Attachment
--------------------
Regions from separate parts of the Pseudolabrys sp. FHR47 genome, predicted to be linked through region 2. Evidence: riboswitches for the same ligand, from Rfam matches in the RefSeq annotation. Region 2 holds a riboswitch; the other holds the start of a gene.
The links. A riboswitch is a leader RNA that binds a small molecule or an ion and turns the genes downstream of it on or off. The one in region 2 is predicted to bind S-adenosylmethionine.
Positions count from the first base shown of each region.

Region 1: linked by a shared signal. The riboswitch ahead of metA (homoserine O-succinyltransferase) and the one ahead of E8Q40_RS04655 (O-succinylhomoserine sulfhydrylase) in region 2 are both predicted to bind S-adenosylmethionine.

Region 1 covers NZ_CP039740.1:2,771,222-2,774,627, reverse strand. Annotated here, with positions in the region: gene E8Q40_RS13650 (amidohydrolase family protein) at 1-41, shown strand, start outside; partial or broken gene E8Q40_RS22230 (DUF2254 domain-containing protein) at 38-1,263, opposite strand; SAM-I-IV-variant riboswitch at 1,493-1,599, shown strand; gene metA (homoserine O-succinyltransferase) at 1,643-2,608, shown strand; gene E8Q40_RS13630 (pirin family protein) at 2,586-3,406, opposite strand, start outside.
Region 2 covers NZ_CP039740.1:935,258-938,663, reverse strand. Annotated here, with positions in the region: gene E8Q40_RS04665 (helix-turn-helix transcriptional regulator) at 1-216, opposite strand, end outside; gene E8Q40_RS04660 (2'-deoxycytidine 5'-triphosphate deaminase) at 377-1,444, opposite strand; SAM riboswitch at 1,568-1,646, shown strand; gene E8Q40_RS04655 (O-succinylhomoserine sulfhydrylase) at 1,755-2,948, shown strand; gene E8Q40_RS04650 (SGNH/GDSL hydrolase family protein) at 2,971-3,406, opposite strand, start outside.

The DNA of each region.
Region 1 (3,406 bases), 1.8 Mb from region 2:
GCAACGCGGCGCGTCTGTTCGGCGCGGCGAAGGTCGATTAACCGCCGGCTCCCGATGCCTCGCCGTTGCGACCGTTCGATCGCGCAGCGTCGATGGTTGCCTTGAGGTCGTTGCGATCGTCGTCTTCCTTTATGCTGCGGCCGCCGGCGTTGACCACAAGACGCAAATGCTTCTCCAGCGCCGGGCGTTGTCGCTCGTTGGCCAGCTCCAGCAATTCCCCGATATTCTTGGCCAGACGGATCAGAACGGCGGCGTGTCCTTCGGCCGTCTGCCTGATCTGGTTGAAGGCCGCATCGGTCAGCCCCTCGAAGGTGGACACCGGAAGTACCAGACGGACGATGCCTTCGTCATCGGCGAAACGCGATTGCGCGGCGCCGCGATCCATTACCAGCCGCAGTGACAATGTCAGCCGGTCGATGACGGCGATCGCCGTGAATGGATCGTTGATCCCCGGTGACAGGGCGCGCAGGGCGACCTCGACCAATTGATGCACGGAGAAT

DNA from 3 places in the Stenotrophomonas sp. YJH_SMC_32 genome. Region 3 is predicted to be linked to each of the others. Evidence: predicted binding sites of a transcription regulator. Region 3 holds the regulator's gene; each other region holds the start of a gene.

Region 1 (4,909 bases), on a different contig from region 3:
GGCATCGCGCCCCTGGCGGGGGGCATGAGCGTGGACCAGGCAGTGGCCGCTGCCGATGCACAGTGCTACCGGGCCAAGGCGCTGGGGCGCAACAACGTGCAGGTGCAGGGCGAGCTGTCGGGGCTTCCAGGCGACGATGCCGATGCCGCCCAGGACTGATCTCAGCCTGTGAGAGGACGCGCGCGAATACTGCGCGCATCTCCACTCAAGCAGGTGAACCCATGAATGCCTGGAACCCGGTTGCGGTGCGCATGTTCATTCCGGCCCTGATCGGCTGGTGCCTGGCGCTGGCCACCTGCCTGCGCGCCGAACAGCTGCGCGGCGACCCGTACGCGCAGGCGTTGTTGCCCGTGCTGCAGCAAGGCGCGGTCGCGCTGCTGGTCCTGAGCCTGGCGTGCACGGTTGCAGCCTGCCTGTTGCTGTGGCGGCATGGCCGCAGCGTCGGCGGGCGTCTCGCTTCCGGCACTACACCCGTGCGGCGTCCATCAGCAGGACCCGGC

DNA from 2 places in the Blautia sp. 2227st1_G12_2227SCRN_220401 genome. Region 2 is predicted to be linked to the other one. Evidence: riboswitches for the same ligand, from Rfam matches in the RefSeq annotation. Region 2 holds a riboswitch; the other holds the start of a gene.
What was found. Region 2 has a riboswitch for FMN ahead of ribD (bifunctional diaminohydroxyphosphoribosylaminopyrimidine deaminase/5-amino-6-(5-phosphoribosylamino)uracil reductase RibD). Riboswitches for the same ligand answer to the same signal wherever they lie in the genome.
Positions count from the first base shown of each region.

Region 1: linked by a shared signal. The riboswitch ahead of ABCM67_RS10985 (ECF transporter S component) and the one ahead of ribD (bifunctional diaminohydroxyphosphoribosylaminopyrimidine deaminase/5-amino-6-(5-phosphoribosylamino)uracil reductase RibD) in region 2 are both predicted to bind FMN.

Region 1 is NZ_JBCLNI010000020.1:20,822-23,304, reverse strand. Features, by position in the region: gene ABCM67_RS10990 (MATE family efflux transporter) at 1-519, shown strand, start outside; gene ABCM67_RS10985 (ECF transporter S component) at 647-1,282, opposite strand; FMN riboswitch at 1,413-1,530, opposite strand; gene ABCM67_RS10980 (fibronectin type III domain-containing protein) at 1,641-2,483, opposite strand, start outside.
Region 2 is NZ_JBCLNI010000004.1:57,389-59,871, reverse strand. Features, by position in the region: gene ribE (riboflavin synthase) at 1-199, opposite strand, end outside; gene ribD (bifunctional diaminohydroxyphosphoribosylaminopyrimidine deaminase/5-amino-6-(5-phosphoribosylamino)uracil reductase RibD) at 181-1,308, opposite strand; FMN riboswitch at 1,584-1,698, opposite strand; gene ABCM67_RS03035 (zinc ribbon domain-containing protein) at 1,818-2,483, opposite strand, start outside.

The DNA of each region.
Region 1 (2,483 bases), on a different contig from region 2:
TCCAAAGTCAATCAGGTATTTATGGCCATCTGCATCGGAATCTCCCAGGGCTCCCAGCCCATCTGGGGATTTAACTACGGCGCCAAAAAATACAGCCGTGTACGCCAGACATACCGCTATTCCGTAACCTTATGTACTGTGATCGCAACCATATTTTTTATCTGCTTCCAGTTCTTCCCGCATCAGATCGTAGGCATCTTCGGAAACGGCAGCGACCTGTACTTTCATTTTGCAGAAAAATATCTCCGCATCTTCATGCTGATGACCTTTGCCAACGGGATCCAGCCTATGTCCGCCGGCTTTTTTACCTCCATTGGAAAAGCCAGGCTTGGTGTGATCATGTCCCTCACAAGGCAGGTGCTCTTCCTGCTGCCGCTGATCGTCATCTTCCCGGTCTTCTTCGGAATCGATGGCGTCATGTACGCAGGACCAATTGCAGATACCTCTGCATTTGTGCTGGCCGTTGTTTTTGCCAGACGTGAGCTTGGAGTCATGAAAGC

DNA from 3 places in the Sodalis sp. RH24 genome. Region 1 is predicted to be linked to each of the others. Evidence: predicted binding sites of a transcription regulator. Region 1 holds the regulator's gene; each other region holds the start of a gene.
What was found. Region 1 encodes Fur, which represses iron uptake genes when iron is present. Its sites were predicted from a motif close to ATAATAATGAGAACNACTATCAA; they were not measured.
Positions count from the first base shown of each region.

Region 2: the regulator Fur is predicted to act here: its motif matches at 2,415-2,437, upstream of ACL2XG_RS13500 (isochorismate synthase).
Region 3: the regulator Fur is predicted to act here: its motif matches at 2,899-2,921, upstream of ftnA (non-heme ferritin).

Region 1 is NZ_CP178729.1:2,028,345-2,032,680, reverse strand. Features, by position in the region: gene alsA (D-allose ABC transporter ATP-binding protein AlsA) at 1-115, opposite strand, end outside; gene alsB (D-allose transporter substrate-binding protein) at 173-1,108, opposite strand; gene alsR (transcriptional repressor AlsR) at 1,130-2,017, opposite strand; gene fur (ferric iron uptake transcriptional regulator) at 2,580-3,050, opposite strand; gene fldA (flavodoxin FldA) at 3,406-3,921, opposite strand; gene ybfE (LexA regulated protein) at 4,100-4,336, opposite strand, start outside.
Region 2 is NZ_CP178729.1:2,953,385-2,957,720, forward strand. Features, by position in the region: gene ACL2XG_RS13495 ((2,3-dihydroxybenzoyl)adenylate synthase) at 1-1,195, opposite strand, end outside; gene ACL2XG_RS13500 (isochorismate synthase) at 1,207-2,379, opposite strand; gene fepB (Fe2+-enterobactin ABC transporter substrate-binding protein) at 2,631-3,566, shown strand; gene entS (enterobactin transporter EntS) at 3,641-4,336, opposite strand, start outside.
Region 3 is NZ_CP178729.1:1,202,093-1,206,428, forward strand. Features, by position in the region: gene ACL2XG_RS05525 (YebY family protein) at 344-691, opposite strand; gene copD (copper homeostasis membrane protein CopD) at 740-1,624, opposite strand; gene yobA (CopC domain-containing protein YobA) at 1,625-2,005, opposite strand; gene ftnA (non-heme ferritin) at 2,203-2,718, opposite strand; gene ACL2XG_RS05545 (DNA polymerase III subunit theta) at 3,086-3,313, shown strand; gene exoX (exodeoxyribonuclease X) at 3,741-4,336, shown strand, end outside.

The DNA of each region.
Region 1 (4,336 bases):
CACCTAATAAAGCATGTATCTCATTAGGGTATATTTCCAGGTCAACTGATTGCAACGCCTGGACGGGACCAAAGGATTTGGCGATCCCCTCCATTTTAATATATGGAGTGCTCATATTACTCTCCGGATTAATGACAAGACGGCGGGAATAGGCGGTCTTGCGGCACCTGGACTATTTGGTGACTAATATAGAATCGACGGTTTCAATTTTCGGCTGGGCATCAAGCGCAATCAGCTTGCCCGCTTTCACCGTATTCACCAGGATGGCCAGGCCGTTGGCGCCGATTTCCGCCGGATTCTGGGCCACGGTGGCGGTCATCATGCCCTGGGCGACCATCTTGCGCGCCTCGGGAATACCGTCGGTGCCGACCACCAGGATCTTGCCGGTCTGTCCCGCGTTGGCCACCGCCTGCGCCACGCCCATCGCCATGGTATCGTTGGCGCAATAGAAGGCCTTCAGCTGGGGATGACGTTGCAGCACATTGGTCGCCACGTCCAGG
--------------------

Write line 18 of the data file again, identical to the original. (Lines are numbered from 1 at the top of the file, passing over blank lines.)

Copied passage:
Region 2 is NZ_JBCLNI010000004.1:57,389-59,871, reverse strand. Features, by position in the region: gene ribE (riboflavin synthase) at 1-199, opposite strand, end outside; gene ribD (bifunctional diaminohydroxyphosphoribosylaminopyrimidine deaminase/5-amino-6-(5-phosphoribosylamino)uracil reductase RibD) at 181-1,308, opposite strand; FMN riboswitch at 1,584-1,698, opposite strand; gene ABCM67_RS03035 (zinc ribbon domain-containing protein) at 1,818-2,483, opposite strand, start outside.